R oil helps keep the Gina Anne going strong. Shell Caprinus R is recommended for all major makes of medium-speed diesels, including
ALCO, Electro-Motive Division of
General Motors, Fairbanks-Morse and General Electric. 'Tornus and Caprinus are trademarks and are used as such in this wnting
Shell Oil Company
Mgr. Commercial Communications,
One Shell Plaza ^tpp^.
Houston, Texas 77002 d \ TJ\
Shell for answers
Fresh tuna won't wait for downtime
And when the Gina Anne was launched in early 1974 her engines were filled with Shell's MVI
Tornus®' Oil. Then, in 1978 Cap- tain Manny DeSilva and Chief
Engineer Fernando Quaresma changed over to MVI Caprinus® R
Oil, Shell's newest and finest-ever
MVI lube oil for medium-speed diesels.
Ai 17,506 hours, the Gina Anne's starboard engine was torn down for routine overhaul. The port engine had 18,175 hours at that time. Both of the EMD 16-645 E7 turbocharged engines were running well and had no major maintenance, but the overhaul was done then for conve- nience. The Gina Anne travels far and wide for tuna. The waters off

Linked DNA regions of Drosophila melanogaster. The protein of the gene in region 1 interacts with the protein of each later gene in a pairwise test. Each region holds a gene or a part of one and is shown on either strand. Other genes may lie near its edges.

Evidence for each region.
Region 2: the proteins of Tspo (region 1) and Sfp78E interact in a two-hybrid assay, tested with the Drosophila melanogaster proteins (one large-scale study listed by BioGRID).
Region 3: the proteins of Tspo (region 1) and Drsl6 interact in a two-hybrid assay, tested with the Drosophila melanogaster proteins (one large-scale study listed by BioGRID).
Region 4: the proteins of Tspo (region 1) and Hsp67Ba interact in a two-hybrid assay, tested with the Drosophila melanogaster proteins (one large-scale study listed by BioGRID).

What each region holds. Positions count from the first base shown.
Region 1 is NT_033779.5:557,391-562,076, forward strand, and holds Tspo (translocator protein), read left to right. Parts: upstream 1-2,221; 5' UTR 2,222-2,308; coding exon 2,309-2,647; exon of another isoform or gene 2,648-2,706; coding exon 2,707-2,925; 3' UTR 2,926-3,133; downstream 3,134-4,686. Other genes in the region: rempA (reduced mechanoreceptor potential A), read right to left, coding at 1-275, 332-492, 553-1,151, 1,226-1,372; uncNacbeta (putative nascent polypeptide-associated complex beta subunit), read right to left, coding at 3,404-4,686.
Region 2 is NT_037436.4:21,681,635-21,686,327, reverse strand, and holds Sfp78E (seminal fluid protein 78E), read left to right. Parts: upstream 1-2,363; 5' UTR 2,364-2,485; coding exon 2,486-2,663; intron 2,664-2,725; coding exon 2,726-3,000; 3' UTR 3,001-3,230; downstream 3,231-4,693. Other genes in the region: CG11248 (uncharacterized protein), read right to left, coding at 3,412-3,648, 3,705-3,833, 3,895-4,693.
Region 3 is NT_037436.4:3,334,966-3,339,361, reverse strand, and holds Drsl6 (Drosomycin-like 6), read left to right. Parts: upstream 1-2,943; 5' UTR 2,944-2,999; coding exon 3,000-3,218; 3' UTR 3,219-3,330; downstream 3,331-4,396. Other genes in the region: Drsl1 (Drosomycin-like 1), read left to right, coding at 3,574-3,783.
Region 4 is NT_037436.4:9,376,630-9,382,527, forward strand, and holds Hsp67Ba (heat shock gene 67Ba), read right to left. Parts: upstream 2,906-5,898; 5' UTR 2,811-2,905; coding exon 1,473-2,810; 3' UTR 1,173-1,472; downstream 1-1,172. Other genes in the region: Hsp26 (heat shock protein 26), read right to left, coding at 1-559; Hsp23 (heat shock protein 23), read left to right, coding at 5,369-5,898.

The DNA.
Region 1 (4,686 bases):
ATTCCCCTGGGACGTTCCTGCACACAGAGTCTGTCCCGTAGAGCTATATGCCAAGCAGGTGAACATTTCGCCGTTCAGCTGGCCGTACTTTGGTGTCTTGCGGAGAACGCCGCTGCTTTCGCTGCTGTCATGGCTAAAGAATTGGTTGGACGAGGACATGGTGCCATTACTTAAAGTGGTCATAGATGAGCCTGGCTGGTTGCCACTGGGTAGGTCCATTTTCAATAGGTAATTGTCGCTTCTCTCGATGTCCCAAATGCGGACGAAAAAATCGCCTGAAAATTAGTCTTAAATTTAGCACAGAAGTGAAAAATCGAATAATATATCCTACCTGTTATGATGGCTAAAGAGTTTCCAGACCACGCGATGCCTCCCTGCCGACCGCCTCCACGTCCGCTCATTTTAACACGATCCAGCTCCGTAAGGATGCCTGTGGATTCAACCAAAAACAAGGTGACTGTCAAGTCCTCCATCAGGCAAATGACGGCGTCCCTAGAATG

Australia, Africa, South America,
Japan and the coastal United States are included in her fishing grounds.
Typical of operation with a pre- mium MVI oil, inspections showed that the engines were very clean with low deposit levels, and top decks were essentially free of sludge. Air boxes had light carbon- aceous deposits, with the paint clearly visible through the deposits
Crankcases were clean and paint visible.
The #3 starboard power pack was dismantled for inspection (see photos). Silver-clad bushing, piston ring belt area, ring grooves, rings and the liner and head were examined.
The piston was free of lacquer and top ring side clearance was 0.016", very satisfactory at teardown. Ring breakage can occur when side clearance reaches 0.020". Chrome ring ratings were (from top com- pression down) 2A 2 and 1, repre- senting low wear for an engine at overhaul time. There was no evi- dence of scuffing or scoring on
Ring belt area of the #3 cylinder is free of heavy deposits and all rings are free.
Nearly 18,000 hours.
Ring groove fill was only moderate and side clearance for top ring was 0.016". On premium MVI oil
Top deck is clean with only light wipable sludge after almost 18,000 hours on Shell
Write 186 on Reader Service Card Write 333 on Reader Service Card 25